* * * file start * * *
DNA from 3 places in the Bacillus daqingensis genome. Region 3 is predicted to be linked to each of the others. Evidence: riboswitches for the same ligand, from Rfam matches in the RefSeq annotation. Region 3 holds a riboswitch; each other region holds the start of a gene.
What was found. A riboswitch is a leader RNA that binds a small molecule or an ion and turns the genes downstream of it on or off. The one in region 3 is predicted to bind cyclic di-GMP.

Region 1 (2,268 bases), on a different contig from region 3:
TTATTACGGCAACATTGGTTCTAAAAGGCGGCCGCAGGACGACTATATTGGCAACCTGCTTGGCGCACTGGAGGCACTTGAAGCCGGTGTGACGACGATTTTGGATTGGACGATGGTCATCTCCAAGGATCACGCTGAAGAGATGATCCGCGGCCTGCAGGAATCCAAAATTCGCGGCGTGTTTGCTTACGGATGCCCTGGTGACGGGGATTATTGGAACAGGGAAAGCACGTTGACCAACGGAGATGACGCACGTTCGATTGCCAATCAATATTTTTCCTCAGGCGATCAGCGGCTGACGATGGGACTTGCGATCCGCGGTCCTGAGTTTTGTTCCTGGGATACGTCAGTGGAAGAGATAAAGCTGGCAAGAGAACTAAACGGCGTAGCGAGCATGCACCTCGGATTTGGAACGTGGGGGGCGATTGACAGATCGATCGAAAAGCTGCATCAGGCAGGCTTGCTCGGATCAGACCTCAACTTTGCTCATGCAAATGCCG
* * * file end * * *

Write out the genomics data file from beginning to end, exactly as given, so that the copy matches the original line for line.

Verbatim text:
DNA from 3 places in the Bacillus daqingensis genome. Region 3 is predicted to be linked to each of the others. Evidence: riboswitches for the same ligand, from Rfam matches in the RefSeq annotation. Region 3 holds a riboswitch; each other region holds the start of a gene.
What was found. A riboswitch is a leader RNA that binds a small molecule or an ion and turns the genes downstream of it on or off. The one in region 3 is predicted to bind cyclic di-GMP.

Region 1 (2,268 bases), on a different contig from region 3:
TTATTACGGCAACATTGGTTCTAAAAGGCGGCCGCAGGACGACTATATTGGCAACCTGCTTGGCGCACTGGAGGCACTTGAAGCCGGTGTGACGACGATTTTGGATTGGACGATGGTCATCTCCAAGGATCACGCTGAAGAGATGATCCGCGGCCTGCAGGAATCCAAAATTCGCGGCGTGTTTGCTTACGGATGCCCTGGTGACGGGGATTATTGGAACAGGGAAAGCACGTTGACCAACGGAGATGACGCACGTTCGATTGCCAATCAATATTTTTCCTCAGGCGATCAGCGGCTGACGATGGGACTTGCGATCCGCGGTCCTGAGTTTTGTTCCTGGGATACGTCAGTGGAAGAGATAAAGCTGGCAAGAGAACTAAACGGCGTAGCGAGCATGCACCTCGGATTTGGAACGTGGGGGGCGATTGACAGATCGATCGAAAAGCTGCATCAGGCAGGCTTGCTCGGATCAGACCTCAACTTTGCTCATGCAAATGCCG